Photos by Birds of a Feather Photography
I’m a curly top.
Born with naturally wavy hair, my tresses and I have fought many a battle over the years. Prone to frizziness and just complete chaos, my hair has a mind all its own. Though I could use the same shampoo every day for a week (and often do), it will end up looking different after every wash. It’s just . . . its own beast, you know?
By my high school graduation, I’d learned to tame it into submission — occasionally. And always with the help of a flat iron. Like many a modern woman, that all-important straightening tool has gotten me out of some major binds. I’m convinced my “real” hair is fine for the day-to-day (and rarely “style” it any particular way for work), but on big occasions? Major occasions? Places where I know I will be photographed? I straighten it.
Or “straighten” it, I guess I should say. Even flattening my hair keeps it flat for, oh . . . an hour or so. Less if it’s summer, and barely any time at all if the humidity soars to 10,000 percent. (Which is any warm day in Maryland.)
But if that hour coincides with a major life event? Well, we’re golden. And my hair has been straightened for my senior photos in high school and college, my graduations, parties, celebrations . . .
and the list goes on. I just thought it looked better that way.
But I’m changing.
The thing is, straight hair isn’t me. My natural hair is crazy. It’s thick and unruly and unpolished, but it’s also just a part of my personality. While I don’t have truly curly hair like the lovely corkscrew-style ladies out there, it has enough body going on that it really can’t be tamed. And I’ve gotten tired of trying.
When Spencer and I scheduled our engagement shoot for a few weeks back, I wavered greatly on what to do with my locks. After finding my awesome dress and choosing appropriate heels, I was left picking the hairstyle to be immortalized in these shots forever. My go-to event look is usually the top-knot, given that it allows me to keep my hair out of my face and looks halfway polished, but I wanted something different. And for me, someone who straightens her hair for every big shoot?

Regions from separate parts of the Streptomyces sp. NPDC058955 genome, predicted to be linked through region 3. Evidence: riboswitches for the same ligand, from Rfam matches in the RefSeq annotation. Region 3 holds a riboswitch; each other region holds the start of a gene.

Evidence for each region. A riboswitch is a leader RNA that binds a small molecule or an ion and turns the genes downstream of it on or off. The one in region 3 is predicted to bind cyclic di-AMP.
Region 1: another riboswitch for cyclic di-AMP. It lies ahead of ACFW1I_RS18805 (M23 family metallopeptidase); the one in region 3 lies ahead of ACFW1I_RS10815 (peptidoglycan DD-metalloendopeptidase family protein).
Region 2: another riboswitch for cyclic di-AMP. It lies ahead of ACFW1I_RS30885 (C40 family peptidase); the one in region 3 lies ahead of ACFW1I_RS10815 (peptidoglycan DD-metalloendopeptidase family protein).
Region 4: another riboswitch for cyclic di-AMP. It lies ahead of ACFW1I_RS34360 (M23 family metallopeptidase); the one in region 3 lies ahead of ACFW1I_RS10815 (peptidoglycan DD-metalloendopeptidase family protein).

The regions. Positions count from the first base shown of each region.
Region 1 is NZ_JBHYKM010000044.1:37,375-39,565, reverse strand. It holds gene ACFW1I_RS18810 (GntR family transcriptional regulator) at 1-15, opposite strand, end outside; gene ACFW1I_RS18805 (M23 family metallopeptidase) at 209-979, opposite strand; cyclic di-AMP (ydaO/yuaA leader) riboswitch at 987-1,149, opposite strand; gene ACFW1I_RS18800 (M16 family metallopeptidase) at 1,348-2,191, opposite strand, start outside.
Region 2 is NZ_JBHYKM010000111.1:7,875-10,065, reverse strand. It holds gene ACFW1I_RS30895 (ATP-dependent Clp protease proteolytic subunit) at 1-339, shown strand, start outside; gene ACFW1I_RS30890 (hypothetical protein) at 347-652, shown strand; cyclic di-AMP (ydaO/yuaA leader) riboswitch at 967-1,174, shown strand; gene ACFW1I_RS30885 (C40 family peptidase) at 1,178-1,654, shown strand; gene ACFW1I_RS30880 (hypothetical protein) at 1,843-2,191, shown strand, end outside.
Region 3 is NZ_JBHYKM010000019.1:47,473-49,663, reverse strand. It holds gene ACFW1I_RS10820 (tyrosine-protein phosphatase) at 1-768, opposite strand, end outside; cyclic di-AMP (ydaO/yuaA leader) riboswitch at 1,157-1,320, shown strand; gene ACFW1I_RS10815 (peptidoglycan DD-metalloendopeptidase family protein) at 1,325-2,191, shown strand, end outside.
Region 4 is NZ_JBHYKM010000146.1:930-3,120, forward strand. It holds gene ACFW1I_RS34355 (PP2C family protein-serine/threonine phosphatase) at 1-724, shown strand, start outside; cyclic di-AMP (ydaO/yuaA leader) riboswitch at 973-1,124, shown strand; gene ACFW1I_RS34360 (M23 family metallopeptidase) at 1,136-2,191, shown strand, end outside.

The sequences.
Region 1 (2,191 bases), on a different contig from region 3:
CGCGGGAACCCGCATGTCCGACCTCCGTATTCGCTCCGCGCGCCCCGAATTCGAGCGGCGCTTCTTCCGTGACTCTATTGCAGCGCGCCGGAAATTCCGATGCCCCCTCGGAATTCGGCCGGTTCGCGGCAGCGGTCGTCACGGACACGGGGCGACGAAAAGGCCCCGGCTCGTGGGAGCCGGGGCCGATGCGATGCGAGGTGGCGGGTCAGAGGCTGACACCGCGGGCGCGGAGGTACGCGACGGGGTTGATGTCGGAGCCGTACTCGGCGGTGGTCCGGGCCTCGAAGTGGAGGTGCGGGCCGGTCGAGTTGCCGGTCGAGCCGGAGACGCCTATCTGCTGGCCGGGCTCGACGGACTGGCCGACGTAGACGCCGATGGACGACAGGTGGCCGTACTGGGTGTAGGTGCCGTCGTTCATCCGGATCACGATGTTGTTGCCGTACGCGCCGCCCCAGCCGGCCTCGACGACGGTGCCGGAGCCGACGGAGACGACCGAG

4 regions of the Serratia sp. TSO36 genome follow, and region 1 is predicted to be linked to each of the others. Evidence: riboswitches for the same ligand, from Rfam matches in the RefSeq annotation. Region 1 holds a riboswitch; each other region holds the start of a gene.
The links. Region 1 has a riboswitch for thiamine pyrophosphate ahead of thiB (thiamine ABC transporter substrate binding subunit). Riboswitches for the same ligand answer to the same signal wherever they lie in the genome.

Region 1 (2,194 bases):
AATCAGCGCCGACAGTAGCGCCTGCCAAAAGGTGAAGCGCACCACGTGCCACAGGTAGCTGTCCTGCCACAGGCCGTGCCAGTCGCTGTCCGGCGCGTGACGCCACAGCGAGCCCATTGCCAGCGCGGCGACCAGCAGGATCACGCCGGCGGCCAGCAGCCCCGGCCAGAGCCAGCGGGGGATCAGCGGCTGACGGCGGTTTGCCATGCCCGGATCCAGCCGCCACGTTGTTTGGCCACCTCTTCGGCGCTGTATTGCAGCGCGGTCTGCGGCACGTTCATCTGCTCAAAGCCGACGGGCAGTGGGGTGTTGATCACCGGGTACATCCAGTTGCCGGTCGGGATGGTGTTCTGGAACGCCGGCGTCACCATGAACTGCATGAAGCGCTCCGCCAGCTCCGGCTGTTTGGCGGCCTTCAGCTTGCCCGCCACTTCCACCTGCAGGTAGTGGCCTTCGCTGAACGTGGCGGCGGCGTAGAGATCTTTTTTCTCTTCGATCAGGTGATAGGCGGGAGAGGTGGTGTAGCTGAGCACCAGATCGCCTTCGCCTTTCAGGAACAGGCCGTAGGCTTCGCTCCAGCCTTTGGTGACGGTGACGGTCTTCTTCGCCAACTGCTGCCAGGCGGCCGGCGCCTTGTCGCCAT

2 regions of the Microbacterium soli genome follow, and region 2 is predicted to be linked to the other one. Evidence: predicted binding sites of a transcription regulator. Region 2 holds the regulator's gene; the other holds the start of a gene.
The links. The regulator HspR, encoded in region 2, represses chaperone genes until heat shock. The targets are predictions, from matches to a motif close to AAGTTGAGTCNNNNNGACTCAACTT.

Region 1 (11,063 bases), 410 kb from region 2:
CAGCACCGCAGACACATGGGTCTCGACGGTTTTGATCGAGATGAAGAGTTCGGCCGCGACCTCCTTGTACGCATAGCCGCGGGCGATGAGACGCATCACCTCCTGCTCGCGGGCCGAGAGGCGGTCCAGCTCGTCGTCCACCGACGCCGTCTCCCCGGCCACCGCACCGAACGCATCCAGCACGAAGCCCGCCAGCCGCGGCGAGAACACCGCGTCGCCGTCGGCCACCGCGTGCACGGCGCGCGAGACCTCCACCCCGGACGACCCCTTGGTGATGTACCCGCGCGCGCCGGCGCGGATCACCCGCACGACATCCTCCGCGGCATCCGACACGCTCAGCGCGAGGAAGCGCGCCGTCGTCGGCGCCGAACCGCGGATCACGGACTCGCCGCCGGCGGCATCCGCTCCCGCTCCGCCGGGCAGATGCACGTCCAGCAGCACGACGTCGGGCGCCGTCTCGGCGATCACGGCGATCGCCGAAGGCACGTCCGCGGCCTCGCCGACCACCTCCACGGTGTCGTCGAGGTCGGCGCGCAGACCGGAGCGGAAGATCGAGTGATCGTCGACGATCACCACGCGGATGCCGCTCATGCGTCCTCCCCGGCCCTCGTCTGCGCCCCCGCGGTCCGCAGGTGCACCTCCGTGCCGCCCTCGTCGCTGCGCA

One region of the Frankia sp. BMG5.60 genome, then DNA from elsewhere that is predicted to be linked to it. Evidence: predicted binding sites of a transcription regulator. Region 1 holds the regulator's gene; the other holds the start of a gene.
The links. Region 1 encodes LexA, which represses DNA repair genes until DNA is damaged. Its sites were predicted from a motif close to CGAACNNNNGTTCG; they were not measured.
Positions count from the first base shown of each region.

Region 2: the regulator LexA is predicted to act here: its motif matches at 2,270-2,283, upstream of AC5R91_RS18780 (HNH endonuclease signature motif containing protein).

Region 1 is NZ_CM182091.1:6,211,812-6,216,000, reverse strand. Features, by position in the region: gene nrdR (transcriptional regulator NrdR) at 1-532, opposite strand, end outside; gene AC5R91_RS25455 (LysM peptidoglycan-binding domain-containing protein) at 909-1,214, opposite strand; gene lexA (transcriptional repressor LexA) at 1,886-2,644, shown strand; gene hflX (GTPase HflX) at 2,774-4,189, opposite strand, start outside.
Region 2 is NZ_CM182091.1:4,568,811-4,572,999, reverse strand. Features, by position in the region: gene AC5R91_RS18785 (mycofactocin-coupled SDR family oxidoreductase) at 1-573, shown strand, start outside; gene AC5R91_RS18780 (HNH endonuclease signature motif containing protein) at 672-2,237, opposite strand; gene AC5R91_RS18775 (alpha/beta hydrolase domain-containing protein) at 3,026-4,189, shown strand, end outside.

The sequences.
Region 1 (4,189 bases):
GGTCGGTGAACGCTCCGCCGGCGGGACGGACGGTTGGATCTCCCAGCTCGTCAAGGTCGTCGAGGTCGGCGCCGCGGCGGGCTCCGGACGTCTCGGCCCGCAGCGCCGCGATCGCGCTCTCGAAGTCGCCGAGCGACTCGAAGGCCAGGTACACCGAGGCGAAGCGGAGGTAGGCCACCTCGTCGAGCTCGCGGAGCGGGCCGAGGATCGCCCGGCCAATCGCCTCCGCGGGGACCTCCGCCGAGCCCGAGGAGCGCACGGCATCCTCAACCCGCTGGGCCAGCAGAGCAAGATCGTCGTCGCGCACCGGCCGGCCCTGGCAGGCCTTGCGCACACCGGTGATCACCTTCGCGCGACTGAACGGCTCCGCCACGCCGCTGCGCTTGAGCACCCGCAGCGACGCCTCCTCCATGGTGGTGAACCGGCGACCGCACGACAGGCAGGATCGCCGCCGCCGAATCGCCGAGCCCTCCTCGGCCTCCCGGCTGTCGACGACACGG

Well, that meant doing the opposite of the norm. That meant keeping it curly.
Right up until the time we had to leave, my palms positively itched to grab the flat iron. The thought of having natural hair in these shots was seriously causing me anxiety. But every bit of advice given for these types of photos is, of course, be yourself. And if I’ve heard it once from family and friends, I’ve heard it a thousand times . . .
“You don’t look like you with straight hair.”
I was genuinely nervous to see the pictures from our photographers, convinced keeping my hair wavy was a terrible mistake. Other couples look so polished and sophisticated and grown-up in their shots, and I worried I’d looked like an unkempt lunatic next to my fiancé. (Who was totally bringing the cute that day, by the way.)
That was all completely irrational, of course. The photos are in . . . and they’re lovely. Authentic to us, ethereal and sweet. I’m in love with our photographers’ work and am so, so excited with the results, especially given that they captured us at such a wonderful time in our lives.
And best of all? For the first time in my illustrious big-occasion photo history, I actually . . . look like myself.
And she looks pretty happy.
I’m glad I kept it real.